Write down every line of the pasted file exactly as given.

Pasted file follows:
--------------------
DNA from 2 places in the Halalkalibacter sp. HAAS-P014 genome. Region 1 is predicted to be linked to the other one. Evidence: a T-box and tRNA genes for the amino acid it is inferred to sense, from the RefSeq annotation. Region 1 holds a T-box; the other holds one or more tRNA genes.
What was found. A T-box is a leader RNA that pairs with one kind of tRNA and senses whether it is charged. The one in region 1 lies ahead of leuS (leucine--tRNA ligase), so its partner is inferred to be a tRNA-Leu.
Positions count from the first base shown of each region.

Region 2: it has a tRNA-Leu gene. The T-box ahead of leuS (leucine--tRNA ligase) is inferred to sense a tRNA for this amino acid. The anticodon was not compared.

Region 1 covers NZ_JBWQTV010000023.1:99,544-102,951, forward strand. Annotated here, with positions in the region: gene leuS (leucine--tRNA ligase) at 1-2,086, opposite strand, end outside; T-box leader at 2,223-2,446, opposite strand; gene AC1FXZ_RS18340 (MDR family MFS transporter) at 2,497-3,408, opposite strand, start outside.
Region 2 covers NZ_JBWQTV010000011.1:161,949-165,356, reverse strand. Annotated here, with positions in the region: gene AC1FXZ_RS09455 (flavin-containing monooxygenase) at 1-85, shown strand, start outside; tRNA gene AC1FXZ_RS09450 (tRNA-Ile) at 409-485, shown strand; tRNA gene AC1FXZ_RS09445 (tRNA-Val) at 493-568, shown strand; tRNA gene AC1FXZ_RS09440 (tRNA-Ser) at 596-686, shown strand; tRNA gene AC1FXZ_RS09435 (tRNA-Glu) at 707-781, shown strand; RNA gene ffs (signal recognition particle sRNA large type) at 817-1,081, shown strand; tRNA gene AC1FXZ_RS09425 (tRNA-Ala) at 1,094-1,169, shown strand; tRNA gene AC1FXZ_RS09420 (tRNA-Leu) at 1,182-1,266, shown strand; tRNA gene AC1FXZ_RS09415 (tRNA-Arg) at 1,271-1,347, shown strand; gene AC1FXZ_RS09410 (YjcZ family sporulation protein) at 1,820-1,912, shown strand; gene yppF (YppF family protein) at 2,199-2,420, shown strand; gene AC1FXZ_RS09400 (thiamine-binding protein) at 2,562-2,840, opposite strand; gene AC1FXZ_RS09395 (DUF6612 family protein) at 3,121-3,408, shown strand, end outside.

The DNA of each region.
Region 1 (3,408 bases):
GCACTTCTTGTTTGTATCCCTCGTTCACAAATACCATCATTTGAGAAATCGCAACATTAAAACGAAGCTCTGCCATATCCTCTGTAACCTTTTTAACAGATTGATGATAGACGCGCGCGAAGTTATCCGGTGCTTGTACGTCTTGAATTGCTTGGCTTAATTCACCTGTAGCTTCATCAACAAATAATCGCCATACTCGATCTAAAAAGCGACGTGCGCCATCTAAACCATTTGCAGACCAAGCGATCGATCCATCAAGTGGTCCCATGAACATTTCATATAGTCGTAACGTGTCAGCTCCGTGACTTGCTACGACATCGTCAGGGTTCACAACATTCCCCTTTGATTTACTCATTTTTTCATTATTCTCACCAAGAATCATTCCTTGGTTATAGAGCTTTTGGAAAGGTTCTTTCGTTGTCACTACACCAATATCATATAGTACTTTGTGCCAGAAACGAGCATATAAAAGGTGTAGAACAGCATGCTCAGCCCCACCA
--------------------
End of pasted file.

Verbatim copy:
DNA from 2 places in the Halalkalibacter sp. HAAS-P014 genome. Region 1 is predicted to be linked to the other one. Evidence: a T-box and tRNA genes for the amino acid it is inferred to sense, from the RefSeq annotation. Region 1 holds a T-box; the other holds one or more tRNA genes.
What was found. A T-box is a leader RNA that pairs with one kind of tRNA and senses whether it is charged. The one in region 1 lies ahead of leuS (leucine--tRNA ligase), so its partner is inferred to be a tRNA-Leu.
Positions count from the first base shown of each region.

Region 2: it has a tRNA-Leu gene. The T-box ahead of leuS (leucine--tRNA ligase) is inferred to sense a tRNA for this amino acid. The anticodon was not compared.

Region 1 covers NZ_JBWQTV010000023.1:99,544-102,951, forward strand. Annotated here, with positions in the region: gene leuS (leucine--tRNA ligase) at 1-2,086, opposite strand, end outside; T-box leader at 2,223-2,446, opposite strand; gene AC1FXZ_RS18340 (MDR family MFS transporter) at 2,497-3,408, opposite strand, start outside.
Region 2 covers NZ_JBWQTV010000011.1:161,949-165,356, reverse strand. Annotated here, with positions in the region: gene AC1FXZ_RS09455 (flavin-containing monooxygenase) at 1-85, shown strand, start outside; tRNA gene AC1FXZ_RS09450 (tRNA-Ile) at 409-485, shown strand; tRNA gene AC1FXZ_RS09445 (tRNA-Val) at 493-568, shown strand; tRNA gene AC1FXZ_RS09440 (tRNA-Ser) at 596-686, shown strand; tRNA gene AC1FXZ_RS09435 (tRNA-Glu) at 707-781, shown strand; RNA gene ffs (signal recognition particle sRNA large type) at 817-1,081, shown strand; tRNA gene AC1FXZ_RS09425 (tRNA-Ala) at 1,094-1,169, shown strand; tRNA gene AC1FXZ_RS09420 (tRNA-Leu) at 1,182-1,266, shown strand; tRNA gene AC1FXZ_RS09415 (tRNA-Arg) at 1,271-1,347, shown strand; gene AC1FXZ_RS09410 (YjcZ family sporulation protein) at 1,820-1,912, shown strand; gene yppF (YppF family protein) at 2,199-2,420, shown strand; gene AC1FXZ_RS09400 (thiamine-binding protein) at 2,562-2,840, opposite strand; gene AC1FXZ_RS09395 (DUF6612 family protein) at 3,121-3,408, shown strand, end outside.

The DNA of each region.
Region 1 (3,408 bases):
GCACTTCTTGTTTGTATCCCTCGTTCACAAATACCATCATTTGAGAAATCGCAACATTAAAACGAAGCTCTGCCATATCCTCTGTAACCTTTTTAACAGATTGATGATAGACGCGCGCGAAGTTATCCGGTGCTTGTACGTCTTGAATTGCTTGGCTTAATTCACCTGTAGCTTCATCAACAAATAATCGCCATACTCGATCTAAAAAGCGACGTGCGCCATCTAAACCATTTGCAGACCAAGCGATCGATCCATCAAGTGGTCCCATGAACATTTCATATAGTCGTAACGTGTCAGCTCCGTGACTTGCTACGACATCGTCAGGGTTCACAACATTCCCCTTTGATTTACTCATTTTTTCATTATTCTCACCAAGAATCATTCCTTGGTTATAGAGCTTTTGGAAAGGTTCTTTCGTTGTCACTACACCAATATCATATAGTACTTTGTGCCAGAAACGAGCATATAAAAGGTGTAGAACAGCATGCTCAGCCCCACCA